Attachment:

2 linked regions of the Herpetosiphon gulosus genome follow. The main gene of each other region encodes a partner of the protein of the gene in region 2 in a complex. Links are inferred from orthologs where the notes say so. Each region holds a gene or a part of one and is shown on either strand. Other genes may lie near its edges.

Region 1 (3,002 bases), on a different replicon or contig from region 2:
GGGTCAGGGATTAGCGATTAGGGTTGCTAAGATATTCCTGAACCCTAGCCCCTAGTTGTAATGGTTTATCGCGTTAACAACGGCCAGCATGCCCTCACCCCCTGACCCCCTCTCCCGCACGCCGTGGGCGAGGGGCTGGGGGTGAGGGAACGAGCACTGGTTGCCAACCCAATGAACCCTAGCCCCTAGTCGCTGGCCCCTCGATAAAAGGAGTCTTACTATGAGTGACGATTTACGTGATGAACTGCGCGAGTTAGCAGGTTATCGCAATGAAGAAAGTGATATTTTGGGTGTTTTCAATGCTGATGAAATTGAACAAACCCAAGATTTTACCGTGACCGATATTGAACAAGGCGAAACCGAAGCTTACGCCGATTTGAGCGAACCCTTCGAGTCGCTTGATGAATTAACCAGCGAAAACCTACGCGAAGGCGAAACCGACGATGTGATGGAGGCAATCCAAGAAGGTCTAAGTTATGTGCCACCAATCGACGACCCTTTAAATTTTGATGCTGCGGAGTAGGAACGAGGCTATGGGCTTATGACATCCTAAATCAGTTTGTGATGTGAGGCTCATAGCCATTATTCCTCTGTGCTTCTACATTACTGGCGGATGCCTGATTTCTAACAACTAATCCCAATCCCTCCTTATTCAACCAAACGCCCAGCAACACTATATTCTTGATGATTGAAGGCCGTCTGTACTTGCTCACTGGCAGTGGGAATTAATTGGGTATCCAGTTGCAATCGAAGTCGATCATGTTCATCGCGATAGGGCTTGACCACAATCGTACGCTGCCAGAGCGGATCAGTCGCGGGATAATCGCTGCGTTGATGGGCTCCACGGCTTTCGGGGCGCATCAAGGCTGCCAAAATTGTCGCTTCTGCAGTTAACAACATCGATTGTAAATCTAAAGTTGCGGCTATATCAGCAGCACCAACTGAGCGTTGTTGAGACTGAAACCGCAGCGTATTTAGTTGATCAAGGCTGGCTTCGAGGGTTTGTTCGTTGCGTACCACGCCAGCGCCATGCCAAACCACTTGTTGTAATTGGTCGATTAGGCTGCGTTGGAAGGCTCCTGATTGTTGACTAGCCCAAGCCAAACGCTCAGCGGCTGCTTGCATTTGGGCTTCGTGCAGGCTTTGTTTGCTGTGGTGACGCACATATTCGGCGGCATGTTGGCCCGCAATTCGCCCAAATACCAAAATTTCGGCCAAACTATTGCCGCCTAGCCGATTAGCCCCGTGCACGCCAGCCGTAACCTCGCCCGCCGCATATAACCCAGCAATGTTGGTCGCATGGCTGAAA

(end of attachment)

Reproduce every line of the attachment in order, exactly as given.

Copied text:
2 linked regions of the Herpetosiphon gulosus genome follow. The main gene of each other region encodes a partner of the protein of the gene in region 2 in a complex. Links are inferred from orthologs where the notes say so. Each region holds a gene or a part of one and is shown on either strand. Other genes may lie near its edges.

Region 1 (3,002 bases), on a different replicon or contig from region 2:
GGGTCAGGGATTAGCGATTAGGGTTGCTAAGATATTCCTGAACCCTAGCCCCTAGTTGTAATGGTTTATCGCGTTAACAACGGCCAGCATGCCCTCACCCCCTGACCCCCTCTCCCGCACGCCGTGGGCGAGGGGCTGGGGGTGAGGGAACGAGCACTGGTTGCCAACCCAATGAACCCTAGCCCCTAGTCGCTGGCCCCTCGATAAAAGGAGTCTTACTATGAGTGACGATTTACGTGATGAACTGCGCGAGTTAGCAGGTTATCGCAATGAAGAAAGTGATATTTTGGGTGTTTTCAATGCTGATGAAATTGAACAAACCCAAGATTTTACCGTGACCGATATTGAACAAGGCGAAACCGAAGCTTACGCCGATTTGAGCGAACCCTTCGAGTCGCTTGATGAATTAACCAGCGAAAACCTACGCGAAGGCGAAACCGACGATGTGATGGAGGCAATCCAAGAAGGTCTAAGTTATGTGCCACCAATCGACGACCCTTTAAATTTTGATGCTGCGGAGTAGGAACGAGGCTATGGGCTTATGACATCCTAAATCAGTTTGTGATGTGAGGCTCATAGCCATTATTCCTCTGTGCTTCTACATTACTGGCGGATGCCTGATTTCTAACAACTAATCCCAATCCCTCCTTATTCAACCAAACGCCCAGCAACACTATATTCTTGATGATTGAAGGCCGTCTGTACTTGCTCACTGGCAGTGGGAATTAATTGGGTATCCAGTTGCAATCGAAGTCGATCATGTTCATCGCGATAGGGCTTGACCACAATCGTACGCTGCCAGAGCGGATCAGTCGCGGGATAATCGCTGCGTTGATGGGCTCCACGGCTTTCGGGGCGCATCAAGGCTGCCAAAATTGTCGCTTCTGCAGTTAACAACATCGATTGTAAATCTAAAGTTGCGGCTATATCAGCAGCACCAACTGAGCGTTGTTGAGACTGAAACCGCAGCGTATTTAGTTGATCAAGGCTGGCTTCGAGGGTTTGTTCGTTGCGTACCACGCCAGCGCCATGCCAAACCACTTGTTGTAATTGGTCGATTAGGCTGCGTTGGAAGGCTCCTGATTGTTGACTAGCCCAAGCCAAACGCTCAGCGGCTGCTTGCATTTGGGCTTCGTGCAGGCTTTGTTTGCTGTGGTGACGCACATATTCGGCGGCATGTTGGCCCGCAATTCGCCCAAATACCAAAATTTCGGCCAAACTATTGCCGCCTAGCCGATTAGCCCCGTGCACGCCAGCCGTAACCTCGCCCGCCGCATATAACCCAGCAATGTTGGTCGCATGGCTGAAA